Here, you see that the Penguins with Kessel on the ice generated more unblocked shot attempts from in front of the goal than that of the league average. The Yotes with Galchenyuk? Fewer than that of the league average. That ended up working out to a 9% swing in terms of the Threat analysis.
And defensively? Well, it’s ugly.
Both players are poor defensively, as we saw by the isolated impact above. Still, we see here that Kessel is slightly worse, though the differences aren’t very large.
That appears, too, when looking at the shot locations.
Here, you see that both players share pretty poor Threats, largely due to the fact that teams absolutely lived in front of their own goals when these two were on the ice, more so with Galchenyuk than Kessel.
This is equally alarming when you consider that Galchenyuk started 72.95% of his shifts in the offensive zone last season, slightly less than that of Kessel’s 76.38%.
Part of that, too, can be chalked up to who Kessel spent time with on the back end, even understanding that Kessel is not good in his own end of the ice. In that same light, the Penguins can probably benefit by not playing Galchenyuk and Malkin with those same players this coming season.
Combining that all together and you see that, in spite of the zone starts, these two players find themselves on the ice for more unblocked attempts, shots on goal, scoring chances, high danger chances, and expected goals against than they do for. The lone redeeming quality, as far as Kessel is concerned, is that he was on the ice for more goals scored than against.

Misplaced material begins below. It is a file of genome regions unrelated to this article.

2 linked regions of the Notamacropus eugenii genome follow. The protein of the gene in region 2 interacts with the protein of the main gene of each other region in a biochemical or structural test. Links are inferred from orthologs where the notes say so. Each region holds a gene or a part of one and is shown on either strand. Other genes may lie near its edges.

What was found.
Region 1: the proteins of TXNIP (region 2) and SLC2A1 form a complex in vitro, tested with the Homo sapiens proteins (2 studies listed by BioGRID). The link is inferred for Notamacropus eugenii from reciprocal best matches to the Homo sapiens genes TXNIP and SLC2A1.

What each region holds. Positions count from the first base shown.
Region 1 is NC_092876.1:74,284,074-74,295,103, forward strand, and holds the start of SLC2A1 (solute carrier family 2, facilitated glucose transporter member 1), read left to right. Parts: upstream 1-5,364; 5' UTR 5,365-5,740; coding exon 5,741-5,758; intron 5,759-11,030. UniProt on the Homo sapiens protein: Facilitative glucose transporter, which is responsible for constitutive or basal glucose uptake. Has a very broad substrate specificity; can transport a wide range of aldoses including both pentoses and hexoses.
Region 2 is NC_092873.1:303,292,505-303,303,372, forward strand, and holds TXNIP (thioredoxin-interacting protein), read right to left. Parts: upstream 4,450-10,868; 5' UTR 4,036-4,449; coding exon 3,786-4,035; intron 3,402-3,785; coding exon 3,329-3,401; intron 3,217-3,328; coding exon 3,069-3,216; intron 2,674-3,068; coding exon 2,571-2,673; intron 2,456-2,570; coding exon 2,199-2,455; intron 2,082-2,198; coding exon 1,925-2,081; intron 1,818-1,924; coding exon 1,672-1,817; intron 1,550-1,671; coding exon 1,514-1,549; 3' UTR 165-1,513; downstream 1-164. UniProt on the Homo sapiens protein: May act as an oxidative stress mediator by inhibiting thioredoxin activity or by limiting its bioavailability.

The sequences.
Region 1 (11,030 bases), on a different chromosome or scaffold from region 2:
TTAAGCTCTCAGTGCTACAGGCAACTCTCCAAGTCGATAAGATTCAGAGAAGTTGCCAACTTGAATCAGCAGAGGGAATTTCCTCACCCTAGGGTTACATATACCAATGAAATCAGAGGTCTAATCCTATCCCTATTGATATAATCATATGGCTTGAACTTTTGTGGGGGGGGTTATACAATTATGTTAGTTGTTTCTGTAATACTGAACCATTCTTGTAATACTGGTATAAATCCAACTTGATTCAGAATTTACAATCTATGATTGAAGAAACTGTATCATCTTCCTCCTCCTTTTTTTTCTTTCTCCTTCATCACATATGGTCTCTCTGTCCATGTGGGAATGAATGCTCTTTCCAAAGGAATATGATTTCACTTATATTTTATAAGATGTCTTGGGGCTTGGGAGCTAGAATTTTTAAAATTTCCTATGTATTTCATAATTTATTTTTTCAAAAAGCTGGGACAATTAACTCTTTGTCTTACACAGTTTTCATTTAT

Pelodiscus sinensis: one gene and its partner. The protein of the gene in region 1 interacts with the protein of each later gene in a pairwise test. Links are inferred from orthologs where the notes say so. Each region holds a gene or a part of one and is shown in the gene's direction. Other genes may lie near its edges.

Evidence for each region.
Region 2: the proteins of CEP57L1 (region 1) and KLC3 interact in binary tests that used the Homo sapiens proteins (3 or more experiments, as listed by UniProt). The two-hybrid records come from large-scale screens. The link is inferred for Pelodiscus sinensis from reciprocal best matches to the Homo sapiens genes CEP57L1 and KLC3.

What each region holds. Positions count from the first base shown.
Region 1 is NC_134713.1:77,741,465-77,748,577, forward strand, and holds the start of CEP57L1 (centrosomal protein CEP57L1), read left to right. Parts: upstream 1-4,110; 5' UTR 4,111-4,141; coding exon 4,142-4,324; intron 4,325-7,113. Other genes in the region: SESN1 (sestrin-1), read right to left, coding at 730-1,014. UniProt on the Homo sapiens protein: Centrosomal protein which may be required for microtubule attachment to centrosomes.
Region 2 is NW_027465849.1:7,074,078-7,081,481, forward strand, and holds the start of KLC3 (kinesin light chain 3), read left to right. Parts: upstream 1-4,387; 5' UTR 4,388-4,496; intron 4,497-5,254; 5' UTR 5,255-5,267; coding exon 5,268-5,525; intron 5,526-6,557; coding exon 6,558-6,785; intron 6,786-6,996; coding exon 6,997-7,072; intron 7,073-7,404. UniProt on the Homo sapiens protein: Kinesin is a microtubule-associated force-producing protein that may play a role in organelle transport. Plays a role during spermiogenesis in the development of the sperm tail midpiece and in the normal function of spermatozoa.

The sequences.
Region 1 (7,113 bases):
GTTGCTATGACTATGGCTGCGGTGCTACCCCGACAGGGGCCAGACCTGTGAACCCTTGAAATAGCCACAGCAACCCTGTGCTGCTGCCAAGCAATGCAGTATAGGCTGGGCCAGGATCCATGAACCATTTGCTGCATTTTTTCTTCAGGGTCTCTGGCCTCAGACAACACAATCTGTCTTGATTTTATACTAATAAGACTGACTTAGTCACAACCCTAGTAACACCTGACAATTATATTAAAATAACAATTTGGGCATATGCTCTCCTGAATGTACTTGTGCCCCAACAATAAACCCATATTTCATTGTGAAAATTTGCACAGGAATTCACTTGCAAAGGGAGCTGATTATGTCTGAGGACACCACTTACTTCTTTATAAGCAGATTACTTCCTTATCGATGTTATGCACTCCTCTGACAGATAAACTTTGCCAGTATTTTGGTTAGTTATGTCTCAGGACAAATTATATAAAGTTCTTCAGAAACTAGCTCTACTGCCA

So what does this all mean?
For starters, it doesn’t appear that the Penguins got better with this trade. With Galchenyuk, you get Kessel except without the points. Maybe Galchenyuk gets to play on Malkin’s left side and that elevates him in the same way that Malkin elevated James Neal.
In that same vein, Galchenyuk has never played with a center quite like Malkin and, given his natural skill, could be something that takes off.
But with 7 years of data on Alex Galchenyuk, we still don’t have anything to suggest that to be the case.
Worst case scenario, Galchenyuk doesn’t work and they let him and his $4.9M contract walk next summer. The caveat here, though, is that if he doesn’t work, it’s another year lost of Crosby, Malkin, Letang, and Murray.
So let’s hope that Galchenyuk and Malkin catch lightning in a bottle.
Fair well, Phil. And thank you for the Cups.